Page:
May 15, 2017 / 8:34 AM / 8 months ago

Fitch: EU Membership a Strong Support for Sovereign Ratings in the Visegrad Countries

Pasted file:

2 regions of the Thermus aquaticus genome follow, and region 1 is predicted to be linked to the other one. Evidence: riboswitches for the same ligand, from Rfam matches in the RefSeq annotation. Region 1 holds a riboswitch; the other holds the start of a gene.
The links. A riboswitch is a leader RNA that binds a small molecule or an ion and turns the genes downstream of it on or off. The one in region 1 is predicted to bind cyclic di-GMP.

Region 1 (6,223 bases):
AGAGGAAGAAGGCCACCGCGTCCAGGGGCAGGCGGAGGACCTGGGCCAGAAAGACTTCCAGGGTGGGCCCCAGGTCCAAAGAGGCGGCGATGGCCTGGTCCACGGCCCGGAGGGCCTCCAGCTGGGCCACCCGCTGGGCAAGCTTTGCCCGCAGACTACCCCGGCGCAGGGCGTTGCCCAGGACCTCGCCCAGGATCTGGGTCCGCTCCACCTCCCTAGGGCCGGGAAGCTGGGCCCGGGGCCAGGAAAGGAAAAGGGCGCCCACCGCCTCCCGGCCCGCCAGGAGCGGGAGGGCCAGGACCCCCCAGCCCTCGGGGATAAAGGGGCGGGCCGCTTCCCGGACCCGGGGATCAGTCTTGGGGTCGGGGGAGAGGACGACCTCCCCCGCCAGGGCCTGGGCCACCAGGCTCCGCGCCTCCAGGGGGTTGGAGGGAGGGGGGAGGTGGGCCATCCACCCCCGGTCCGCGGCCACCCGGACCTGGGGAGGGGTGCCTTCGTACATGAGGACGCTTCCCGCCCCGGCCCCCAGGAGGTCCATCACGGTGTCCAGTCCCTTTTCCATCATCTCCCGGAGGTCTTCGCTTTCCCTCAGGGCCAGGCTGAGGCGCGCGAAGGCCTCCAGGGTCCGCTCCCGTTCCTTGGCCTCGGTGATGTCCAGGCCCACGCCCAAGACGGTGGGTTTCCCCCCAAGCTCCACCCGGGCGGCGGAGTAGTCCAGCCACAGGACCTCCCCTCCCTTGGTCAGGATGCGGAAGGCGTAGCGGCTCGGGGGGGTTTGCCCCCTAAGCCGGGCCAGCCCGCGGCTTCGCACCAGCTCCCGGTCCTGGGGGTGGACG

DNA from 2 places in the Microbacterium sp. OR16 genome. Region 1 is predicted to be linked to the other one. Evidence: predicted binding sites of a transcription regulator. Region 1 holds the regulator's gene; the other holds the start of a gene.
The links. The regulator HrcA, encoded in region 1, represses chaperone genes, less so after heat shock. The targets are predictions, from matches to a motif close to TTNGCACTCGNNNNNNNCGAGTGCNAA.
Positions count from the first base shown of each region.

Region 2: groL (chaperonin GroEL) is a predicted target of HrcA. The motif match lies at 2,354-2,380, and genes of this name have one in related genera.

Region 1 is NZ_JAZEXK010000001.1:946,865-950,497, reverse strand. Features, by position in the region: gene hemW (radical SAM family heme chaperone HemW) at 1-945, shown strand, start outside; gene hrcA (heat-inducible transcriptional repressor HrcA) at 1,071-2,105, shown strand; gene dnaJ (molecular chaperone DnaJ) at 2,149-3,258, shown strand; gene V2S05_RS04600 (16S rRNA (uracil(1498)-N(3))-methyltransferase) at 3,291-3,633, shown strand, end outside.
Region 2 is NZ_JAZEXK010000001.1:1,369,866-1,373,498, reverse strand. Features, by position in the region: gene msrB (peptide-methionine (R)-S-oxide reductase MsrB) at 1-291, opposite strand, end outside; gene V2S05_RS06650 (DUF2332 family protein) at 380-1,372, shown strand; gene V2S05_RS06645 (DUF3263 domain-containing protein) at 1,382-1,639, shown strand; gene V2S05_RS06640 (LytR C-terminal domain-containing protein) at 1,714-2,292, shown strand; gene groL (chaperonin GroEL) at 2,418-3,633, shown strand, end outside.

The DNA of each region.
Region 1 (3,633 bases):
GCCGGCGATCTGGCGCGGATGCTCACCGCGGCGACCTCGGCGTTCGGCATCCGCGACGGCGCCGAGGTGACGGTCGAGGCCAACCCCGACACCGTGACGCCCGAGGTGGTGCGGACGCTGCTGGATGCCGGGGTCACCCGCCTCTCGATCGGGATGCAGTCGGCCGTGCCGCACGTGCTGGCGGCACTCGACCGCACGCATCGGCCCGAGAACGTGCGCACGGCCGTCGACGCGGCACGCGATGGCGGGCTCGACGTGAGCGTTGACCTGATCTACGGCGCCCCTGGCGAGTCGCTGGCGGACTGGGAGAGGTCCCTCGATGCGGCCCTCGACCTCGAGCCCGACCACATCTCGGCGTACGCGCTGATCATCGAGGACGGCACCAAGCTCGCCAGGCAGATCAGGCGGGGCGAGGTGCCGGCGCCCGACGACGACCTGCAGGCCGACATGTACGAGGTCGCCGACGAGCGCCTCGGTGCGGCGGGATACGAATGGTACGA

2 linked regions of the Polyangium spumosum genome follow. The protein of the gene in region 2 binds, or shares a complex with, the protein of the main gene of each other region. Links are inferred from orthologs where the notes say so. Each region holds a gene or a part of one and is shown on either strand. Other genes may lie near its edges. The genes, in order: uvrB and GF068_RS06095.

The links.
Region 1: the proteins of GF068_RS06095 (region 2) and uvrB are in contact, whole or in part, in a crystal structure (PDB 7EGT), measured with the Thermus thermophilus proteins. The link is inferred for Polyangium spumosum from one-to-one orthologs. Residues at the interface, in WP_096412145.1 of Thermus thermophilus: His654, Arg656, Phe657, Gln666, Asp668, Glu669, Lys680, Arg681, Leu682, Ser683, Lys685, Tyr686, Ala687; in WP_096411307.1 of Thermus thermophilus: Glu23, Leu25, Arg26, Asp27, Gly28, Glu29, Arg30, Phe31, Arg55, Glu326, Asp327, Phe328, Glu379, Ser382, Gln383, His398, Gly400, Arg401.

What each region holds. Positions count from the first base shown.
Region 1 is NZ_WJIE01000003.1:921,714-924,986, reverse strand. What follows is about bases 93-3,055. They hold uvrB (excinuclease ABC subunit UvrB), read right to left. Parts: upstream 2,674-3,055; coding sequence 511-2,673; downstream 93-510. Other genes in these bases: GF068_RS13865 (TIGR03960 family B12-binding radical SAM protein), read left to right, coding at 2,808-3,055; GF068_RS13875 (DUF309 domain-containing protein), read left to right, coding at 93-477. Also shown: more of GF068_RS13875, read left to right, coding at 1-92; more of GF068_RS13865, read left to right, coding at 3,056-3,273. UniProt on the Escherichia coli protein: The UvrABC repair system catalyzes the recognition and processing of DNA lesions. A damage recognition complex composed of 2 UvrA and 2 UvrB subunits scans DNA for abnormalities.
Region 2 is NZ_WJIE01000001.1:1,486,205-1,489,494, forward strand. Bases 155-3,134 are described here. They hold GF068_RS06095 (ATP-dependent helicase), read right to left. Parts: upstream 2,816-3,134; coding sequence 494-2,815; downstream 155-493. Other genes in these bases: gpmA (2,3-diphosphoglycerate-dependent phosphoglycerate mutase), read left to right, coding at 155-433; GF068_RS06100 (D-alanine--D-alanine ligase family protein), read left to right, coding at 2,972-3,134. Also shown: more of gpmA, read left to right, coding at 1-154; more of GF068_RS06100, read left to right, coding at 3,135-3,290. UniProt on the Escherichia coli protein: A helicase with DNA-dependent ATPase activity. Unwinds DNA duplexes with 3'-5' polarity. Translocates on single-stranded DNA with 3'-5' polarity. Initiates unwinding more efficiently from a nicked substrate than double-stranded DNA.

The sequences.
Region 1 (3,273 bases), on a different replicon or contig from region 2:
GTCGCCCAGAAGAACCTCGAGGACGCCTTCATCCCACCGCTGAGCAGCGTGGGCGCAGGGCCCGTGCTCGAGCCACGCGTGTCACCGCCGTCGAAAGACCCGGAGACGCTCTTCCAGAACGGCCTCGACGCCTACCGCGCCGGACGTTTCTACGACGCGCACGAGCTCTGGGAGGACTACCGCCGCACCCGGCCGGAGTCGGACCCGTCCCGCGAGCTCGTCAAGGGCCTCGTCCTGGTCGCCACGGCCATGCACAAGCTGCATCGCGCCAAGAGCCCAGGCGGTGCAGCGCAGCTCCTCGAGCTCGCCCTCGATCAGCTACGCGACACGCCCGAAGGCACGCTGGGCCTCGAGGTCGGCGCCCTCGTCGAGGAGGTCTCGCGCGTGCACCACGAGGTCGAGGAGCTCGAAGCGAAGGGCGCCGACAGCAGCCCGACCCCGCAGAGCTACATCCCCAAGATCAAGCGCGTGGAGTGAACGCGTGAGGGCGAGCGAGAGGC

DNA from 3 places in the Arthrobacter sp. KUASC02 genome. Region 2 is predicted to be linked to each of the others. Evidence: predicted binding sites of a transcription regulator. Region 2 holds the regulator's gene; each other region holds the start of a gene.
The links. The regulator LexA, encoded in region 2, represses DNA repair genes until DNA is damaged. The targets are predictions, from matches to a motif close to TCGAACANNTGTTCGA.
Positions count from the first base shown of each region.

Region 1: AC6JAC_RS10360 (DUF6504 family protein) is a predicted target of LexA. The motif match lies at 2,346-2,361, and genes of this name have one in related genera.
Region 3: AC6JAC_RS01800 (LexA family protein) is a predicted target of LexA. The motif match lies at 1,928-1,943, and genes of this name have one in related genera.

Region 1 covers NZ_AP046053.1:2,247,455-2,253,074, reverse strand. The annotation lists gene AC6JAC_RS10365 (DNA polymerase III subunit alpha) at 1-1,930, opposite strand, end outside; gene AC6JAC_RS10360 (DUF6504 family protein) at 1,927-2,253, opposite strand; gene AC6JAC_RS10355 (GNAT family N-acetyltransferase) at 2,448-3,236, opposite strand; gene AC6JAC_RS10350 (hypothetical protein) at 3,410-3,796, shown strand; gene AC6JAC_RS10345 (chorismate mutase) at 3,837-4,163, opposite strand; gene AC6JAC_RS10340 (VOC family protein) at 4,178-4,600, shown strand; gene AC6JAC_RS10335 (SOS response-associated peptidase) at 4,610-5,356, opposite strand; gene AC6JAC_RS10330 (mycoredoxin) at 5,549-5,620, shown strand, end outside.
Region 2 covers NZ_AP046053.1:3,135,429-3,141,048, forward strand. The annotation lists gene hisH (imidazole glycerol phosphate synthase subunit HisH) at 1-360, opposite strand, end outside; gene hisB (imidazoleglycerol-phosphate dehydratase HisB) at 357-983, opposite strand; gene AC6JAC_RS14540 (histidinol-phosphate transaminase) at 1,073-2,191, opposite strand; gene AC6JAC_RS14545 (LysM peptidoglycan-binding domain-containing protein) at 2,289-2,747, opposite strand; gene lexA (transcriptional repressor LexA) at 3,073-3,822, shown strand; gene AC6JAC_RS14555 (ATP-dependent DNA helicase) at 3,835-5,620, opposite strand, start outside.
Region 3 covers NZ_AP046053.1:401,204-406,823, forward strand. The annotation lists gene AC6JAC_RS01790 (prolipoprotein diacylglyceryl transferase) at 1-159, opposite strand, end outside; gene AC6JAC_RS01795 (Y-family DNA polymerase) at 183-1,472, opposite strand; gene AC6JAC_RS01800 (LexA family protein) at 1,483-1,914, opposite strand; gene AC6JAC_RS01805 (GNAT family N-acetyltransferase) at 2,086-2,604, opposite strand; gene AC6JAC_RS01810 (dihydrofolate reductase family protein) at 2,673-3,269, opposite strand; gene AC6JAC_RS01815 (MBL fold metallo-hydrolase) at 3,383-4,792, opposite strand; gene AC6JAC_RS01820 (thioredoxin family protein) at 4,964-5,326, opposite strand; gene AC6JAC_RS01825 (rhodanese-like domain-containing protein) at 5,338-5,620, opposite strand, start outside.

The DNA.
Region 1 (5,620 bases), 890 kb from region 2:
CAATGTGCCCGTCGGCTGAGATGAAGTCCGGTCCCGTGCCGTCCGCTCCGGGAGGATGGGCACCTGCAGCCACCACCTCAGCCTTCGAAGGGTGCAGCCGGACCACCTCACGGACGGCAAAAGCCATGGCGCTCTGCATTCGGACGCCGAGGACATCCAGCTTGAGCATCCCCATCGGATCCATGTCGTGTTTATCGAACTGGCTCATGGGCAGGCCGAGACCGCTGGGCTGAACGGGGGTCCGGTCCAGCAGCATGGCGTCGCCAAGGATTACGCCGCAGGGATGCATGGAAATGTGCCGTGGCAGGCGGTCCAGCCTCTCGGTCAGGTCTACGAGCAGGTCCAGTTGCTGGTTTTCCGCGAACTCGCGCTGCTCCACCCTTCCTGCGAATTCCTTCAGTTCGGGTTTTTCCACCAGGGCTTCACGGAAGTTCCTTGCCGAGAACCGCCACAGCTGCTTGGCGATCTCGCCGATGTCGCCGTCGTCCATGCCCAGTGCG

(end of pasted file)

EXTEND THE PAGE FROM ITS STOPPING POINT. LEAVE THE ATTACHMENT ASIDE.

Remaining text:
(The following statement was released by the rating agency) Link to Fitch Ratings' Report: Visegrad Countries and European Union Membership here PARIS/LONDON, May 15 (Fitch) Fitch Ratings says in a new report that European Union (EU) membership has been a strong support for the sovereign ratings of the four Visegrad countries (V4). A deterioration in the relationship between the V4 and the EU could lead to negative pressures on the ratings in the medium to long term, depending primarily on its impact on economic prospects, institutional quality and the economic policy framework. Sovereign ratings of candidate countries to the EU would likely benefit from accession, but that looks distant. Accession to, and membership of, the EU has supported the sovereign ratings of the V4 (Poland (A-/Stable), Hungary (BBB-/Stable), the Czech Republic (A+/Stable) and Slovakia (A+/Stable)). Benefits have been clearest through economic development and the quality of institutions. Monitoring of economic and fiscal policy by the EU in the context of the European Semester has bolstered macroeconomic stability and structural reforms. Hungary, since 2010, and Poland, since 2015, have adopted more confrontational attitudes to the EU. While relations with the Czech Republic and Slovakia have been smoother, during the migrant crisis all V4 countries coalesced in a common rejection of EU policy. Some EU members have voiced concerns in response to these developments, but there have been few concrete policy steps or sanctions. However, there are risks that this relatively favourable stance could change, in Fitch's view. Fitch believes the bulk of institutional and economic policy gains from EU membership are entrenched. However, further deterioration in relations with any of the V4 countries could alter economic and financial ties with the EU. This would be compounded by a potential move to a "multi-speed" EU, as suggested by the main EU leaders in early 2017, which could sideline some V4 countries. Such a scenario could have negative rating implications depending primarily on its impact on economic prospects, institutional quality and the economic policy framework. The sources of economic benefits for the V4 have been access to large EU structural funds, integration within the single market and associated gains in trade, investment and productivity. Given its low level of development relative to other EU countries, the V4 has attracted a large share of EU structural funds (EUR152 billion for the 2014-2020 EU investment cycle, or about a third of total funding). The departure from the EU of the UK, one of the biggest net contributors to the EU budget, is likely to impact on funds available in the future. EU accession has supported the quality of institutions as it entails the adoption of a legislative package and the reform of key institutions to match EU requirements. Most significantly for ratings, this has supported the quality of governance, primarily via enhancement of institutional checks and balances and respect for the rule of law. Progress seems to have been stronger before than after accession, likely reflecting the lack of power of EU institutions to impose reforms on member countries. EU rules on government deficits and debt have become an important anchor for fiscal policy in the V4. The 3% deficit criterion may be especially useful in limiting fiscal slippage ahead of general elections (for example, in Hungary in 2014 and Poland in 2015). EU membership has also gone hand in hand with policies focusing on low and stable inflation, which has helped anchor inflation expectations. For the five EU candidate countries (Albania, Montenegro, Macedonia (BB/Negative), Serbia (BB-/Stable) and Turkey (BB+/Stable)), joining the EU would likely boost sovereign ratings, notably via reform momentum, access to EU funds and likely support for political stability. However, after the addition of 13 new member states in the past 10 years and the planned departure of the UK, further enlargement is not on the EU's agenda. The report, 'Visegrad Countries and European Union Membership', is available on or by clicking on the link above. Contact: Arnaud Louis Director +33 (0)1 44 29 91 42 Fitch Ratings S.A.S 60 rue de Monceau Paris Paul Gamble Senior Director +44 20 3530 11623 Media Relations: Peter Fitzpatrick, London, Tel: +44 20 3530 1103, Email: Additional information is available on ALL FITCH CREDIT RATINGS ARE SUBJECT TO CERTAIN LIMITATIONS AND DISCLAIMERS. PLEASE READ THESE LIMITATIONS AND DISCLAIMERS BY FOLLOWING THIS LINK: here. 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